A lulav of four species is taken and waved on each of the seven days. Torah dictates that the four species are to consist of the best fruit from the trees, palm branches, boughs from leafy trees, and a willow branch. This was done to celebrate and to give thanks to God for the bounty of the land. In Nehemiah’s time, they used olive branches and wild olives as part of the lulav (Neh. 8). Today we use an etrog, a yellow citron of the citrus family, and branches of an aravah (willow), a lulav (date palm frond) which is the most prominent element and why we call this bundle the lulav, and a hadass (myrtle) which was also used in Nehemiah’s time. We hold together these elements and, in the sukkah, wave them three times in each direction; to the east, the south, the west, the north, to the sky, and to the earth. The sages teach that this is to represent us taking the species to the One who owns each direction and the heavens and the earth.
Hoshanah Rabah & Shemini Atzeret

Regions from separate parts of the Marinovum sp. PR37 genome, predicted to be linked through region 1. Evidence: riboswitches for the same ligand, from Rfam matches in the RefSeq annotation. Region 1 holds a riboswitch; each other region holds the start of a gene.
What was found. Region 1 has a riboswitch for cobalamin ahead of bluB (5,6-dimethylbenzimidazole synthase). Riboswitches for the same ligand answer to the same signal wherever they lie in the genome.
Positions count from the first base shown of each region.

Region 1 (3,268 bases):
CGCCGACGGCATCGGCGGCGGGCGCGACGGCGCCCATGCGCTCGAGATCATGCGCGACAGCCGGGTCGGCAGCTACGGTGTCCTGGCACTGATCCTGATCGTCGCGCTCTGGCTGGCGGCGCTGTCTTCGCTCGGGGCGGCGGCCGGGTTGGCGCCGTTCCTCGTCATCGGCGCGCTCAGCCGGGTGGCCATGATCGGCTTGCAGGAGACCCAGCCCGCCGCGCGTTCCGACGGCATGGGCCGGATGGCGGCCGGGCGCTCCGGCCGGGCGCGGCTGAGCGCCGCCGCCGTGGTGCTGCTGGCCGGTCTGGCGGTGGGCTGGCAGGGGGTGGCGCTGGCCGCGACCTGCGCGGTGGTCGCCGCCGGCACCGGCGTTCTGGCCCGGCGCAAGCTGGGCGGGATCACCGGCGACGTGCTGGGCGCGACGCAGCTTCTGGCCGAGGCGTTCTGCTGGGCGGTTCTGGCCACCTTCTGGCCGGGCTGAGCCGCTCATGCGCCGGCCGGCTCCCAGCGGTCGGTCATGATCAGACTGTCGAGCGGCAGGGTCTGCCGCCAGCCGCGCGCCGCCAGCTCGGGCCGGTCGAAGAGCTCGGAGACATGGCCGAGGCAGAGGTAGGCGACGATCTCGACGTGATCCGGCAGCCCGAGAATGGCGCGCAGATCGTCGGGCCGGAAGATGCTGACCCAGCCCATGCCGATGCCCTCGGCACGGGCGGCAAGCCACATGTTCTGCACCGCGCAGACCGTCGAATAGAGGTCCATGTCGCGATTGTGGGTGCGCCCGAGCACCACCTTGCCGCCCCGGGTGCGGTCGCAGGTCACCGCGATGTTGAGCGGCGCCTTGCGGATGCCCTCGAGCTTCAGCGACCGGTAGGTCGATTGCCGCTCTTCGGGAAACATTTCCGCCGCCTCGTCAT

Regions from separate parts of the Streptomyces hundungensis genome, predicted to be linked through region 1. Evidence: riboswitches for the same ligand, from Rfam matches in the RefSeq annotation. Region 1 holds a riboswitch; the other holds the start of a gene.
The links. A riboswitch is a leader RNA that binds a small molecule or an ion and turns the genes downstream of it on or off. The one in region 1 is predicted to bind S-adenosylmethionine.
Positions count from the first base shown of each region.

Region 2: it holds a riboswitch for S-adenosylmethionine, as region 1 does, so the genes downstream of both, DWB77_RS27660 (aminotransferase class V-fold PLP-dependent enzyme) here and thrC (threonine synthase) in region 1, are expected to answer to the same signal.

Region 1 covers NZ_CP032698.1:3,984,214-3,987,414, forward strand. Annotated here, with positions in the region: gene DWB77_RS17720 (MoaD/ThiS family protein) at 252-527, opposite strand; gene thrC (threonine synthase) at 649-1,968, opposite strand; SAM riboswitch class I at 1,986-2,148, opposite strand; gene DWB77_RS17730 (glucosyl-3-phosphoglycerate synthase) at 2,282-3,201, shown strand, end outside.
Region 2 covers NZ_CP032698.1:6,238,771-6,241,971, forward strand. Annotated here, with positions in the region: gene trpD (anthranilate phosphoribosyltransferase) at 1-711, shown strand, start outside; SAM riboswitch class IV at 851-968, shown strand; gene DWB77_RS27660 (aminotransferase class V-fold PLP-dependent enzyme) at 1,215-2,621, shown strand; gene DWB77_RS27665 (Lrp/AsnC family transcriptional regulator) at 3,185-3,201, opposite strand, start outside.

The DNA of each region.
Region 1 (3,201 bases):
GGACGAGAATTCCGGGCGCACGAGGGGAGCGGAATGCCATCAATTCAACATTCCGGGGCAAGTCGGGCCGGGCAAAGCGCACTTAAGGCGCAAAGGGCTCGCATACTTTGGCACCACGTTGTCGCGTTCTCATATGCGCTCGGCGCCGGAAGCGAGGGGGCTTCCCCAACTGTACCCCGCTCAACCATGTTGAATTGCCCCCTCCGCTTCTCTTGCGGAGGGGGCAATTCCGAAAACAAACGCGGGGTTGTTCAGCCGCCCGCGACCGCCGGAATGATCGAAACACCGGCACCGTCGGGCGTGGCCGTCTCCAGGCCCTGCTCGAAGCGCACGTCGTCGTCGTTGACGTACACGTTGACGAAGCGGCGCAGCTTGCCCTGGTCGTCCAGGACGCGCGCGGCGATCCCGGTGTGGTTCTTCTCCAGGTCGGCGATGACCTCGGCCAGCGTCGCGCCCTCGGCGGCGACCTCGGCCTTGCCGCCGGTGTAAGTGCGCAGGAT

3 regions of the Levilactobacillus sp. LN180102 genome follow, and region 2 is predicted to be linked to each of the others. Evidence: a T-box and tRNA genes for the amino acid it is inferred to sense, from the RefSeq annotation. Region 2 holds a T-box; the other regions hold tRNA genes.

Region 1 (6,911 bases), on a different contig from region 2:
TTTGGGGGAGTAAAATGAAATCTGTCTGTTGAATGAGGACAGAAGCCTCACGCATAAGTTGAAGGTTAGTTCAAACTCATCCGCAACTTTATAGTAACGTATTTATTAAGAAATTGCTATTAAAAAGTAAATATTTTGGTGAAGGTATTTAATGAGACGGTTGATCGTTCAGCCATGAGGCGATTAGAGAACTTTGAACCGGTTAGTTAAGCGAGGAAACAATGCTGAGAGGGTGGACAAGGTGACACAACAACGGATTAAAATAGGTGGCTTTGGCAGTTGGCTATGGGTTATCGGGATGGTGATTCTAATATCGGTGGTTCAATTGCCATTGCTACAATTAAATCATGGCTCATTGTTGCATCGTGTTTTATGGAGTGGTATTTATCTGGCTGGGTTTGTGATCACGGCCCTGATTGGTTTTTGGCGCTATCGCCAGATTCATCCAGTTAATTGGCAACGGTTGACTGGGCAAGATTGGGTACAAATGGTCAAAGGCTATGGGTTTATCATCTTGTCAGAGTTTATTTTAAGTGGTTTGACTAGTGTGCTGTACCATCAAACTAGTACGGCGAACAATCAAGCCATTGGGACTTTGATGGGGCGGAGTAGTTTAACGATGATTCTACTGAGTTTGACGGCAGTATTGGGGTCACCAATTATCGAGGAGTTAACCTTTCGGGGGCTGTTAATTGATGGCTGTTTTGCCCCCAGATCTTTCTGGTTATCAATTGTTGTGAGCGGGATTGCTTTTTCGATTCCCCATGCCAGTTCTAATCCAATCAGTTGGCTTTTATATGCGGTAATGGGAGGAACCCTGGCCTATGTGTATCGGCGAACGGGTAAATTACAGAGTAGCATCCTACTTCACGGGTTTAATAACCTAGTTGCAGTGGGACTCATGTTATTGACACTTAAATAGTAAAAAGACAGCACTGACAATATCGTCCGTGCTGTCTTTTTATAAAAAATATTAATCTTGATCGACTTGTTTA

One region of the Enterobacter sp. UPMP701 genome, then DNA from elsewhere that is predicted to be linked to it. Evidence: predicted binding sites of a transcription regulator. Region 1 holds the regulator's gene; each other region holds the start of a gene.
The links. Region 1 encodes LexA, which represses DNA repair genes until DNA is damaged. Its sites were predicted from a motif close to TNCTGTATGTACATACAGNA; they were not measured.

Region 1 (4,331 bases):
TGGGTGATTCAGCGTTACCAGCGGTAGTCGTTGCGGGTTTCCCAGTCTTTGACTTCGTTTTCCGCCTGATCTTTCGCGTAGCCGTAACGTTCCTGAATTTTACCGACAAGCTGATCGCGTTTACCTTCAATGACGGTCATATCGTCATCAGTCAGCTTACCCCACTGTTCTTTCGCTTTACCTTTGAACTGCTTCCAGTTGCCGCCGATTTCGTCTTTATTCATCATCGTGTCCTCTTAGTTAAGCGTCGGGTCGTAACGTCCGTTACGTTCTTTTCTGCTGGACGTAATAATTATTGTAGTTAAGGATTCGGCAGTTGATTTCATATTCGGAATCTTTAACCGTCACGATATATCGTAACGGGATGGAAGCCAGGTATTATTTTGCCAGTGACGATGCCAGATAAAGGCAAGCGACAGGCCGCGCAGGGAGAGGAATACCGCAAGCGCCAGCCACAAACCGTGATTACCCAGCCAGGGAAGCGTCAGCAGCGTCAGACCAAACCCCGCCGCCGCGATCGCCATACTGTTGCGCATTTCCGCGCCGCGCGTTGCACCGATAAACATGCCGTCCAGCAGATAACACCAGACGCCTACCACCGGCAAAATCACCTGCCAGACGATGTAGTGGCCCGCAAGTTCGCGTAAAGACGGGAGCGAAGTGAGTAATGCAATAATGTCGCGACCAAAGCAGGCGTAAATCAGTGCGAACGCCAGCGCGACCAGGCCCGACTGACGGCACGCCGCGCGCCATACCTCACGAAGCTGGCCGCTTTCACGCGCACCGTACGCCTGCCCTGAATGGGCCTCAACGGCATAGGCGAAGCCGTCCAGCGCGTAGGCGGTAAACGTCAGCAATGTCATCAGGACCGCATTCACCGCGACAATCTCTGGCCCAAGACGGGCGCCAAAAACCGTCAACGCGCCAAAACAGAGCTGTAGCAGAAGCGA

The seventh day of Sukkot is called Hoshanah Rabah, which means “the Great save us”. This is the greatest day of the feast in which the final sealing of judgment takes place. It is on this day when it is traditional to march around the sanctuary of the synagogue with the lulav and sing Hallel psalms. At the end of the processionals, the willow branch is beaten on the ground, symbolizing the expulsion of any remaining sins. It is also customary in some communities to have the processional with the Torah as well as read from Deuteronomy all night followed by prayers in the morning. In the days of the Temple, the high priest would lead a processional to fill a golden pitcher in the pool of Siloam and return to pour it out on the southwest corner of the Altar. As water symbolizes life, this ritual brought great joy to the people as noted by the sages and in accordance with Isaiah 12:3 “With joy you will draw water from the wells of salvation.” Hoshanah Rabah is mentioned in John 7 when Yeshua invited those who thirst to come to him to receive living water. The connection to water here is important as it was also at this time that it is said that the world is judged to determine the amount of rainfall for the coming year. As rain is crucial to farming and the ecosystem, praying for sufficient rain was also apart of this feast.